Detailed Progress:

(i) During the course of the project, I made three trips to Japan of approximately six weeks each. These were primarily for material gathering and interviewing. While in the UK I organised and analysed this material while attending various public events concerned with engineering and technology transfer.


(ii) During the past 9 months I have been engaged in background reading and source collection using a combination of conventional and on-line resources. While in Japan I have attended various seminars on engineering and technology transfer issues at Tokyo Institute of Technology and other area universities.


(iii) The principal difficulty in pursuing this research was inadequate time on the ground in Japan. Because of reduced funding for subsistence in Japan (relative to what was sought in the initial application), trips to Japan were limited to six weeks or less. Each six week trip required several weeks of preparation and at least a week of settling in and a week of return preparations. Combined with Japanese holidays and other factors, this meant that each six week trip to Japan yielded only thirty working days or less at a high cost in both time and money.


A second problem was the much greater than anticipated difficulty in finding a research assistant with both a knowledge of Japanese and a knowledge of the UNIX operating system. This prevented the development of a planned interactive survey on Japanese engineering. The one candidate with the requisite skills because so busy with his own consulting firm that he ended up abandoning my project. I hope eventually to do this portion of the study myself.


Finally, as noted on my previously submitted request for an extension, the slow down in the Japanese economy and the rapid rise in the competitive capabilities of South East Asian firms has caused a rethink of many aspects of engineering in Japan. This has increased the amount of material to be digested and increased the degree to which efforts must be made to find out what Japanese firms are actually doing versus what they are talking about doing, and how actual practice might change in the future. "Restructuring" and "re-engineering" are even more popular as "buzz words" in Japan than they are in the US. It is not an easy task to separate rhetoric from substance.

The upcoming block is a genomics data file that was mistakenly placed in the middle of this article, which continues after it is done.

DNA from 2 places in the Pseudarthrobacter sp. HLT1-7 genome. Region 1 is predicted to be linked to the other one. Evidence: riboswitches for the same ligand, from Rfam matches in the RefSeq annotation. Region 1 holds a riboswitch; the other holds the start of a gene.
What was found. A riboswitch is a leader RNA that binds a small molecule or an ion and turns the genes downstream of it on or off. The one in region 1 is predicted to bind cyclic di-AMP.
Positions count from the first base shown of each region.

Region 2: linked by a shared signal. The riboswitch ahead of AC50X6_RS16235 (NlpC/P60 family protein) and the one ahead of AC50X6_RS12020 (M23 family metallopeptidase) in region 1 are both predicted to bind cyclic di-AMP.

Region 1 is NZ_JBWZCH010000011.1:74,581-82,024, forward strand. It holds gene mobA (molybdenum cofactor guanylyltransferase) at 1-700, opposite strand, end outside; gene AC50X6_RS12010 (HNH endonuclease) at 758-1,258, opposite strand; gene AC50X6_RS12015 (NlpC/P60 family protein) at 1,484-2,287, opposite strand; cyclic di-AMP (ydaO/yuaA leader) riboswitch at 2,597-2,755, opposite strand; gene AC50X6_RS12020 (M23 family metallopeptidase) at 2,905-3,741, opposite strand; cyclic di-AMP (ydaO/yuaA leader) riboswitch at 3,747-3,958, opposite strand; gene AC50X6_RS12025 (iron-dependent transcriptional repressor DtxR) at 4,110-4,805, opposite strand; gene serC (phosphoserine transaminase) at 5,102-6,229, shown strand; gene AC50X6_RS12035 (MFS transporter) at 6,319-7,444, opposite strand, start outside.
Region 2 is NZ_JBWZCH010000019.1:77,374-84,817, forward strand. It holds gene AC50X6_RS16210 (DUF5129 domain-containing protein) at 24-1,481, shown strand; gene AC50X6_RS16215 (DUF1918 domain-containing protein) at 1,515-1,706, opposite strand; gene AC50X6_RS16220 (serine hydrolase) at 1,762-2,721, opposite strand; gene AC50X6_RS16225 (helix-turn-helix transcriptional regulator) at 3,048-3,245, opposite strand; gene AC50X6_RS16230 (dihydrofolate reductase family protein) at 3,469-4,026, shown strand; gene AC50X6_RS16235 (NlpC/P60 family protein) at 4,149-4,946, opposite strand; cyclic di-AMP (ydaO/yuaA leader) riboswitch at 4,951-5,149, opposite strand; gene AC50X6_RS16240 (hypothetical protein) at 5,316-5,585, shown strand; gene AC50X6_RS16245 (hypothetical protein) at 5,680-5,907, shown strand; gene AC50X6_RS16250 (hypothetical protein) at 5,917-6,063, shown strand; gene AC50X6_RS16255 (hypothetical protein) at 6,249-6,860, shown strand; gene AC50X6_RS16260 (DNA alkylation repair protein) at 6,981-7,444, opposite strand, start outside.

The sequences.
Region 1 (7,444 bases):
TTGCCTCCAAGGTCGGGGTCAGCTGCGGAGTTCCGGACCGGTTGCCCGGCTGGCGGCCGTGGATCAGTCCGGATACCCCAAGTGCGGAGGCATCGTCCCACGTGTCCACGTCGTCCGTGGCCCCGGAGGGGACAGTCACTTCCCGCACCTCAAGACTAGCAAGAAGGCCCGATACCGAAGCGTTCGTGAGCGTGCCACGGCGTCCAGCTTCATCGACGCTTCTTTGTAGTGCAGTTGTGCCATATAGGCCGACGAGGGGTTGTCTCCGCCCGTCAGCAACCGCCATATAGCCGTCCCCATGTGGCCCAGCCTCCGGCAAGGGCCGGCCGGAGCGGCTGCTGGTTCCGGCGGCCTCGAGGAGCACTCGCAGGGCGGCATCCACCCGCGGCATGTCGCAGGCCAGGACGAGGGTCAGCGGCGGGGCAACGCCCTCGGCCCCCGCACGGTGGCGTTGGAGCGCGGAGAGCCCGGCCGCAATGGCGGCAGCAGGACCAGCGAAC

(iv) Two substantial changes had to be made in the proposed methodology. As noted above, it proved impossible to find a reliable research assistant with the necessary language and software skills to produce a bilingual interactive web site. Second, fewer practising engineers were interviewed than originally planned. The cost in time to arrange meetings and to travel to scattered sites in the UK proved too high relatively what could be learned. In addition, it proved quite difficult to develop lists of UK engineers with experience in Japan. Nevertheless, I hope to eventually build the bilingual interactive web site on my own and will continue to interview UK and Japanese engineers on an opportunistic basis.


(v) Subject to the modifications noted above, the material gathering phase of the project was completed as planned. It is difficult to make any statement of how the results of the project will be disseminated because, as of this writing, I am in Japan and may be here for another 12-15 months. This will, on the one hand, give me further opportunity to work on the project at my own expense, but on the other hand, it will delay the time at which I could share the results in the UK with practising engineers. Efforts at publication will, of course, be aided by being in Japan with easy access to Japanese sources and informants, and I will be using lecture and teaching opportunities in Japan to develop publications based on this project.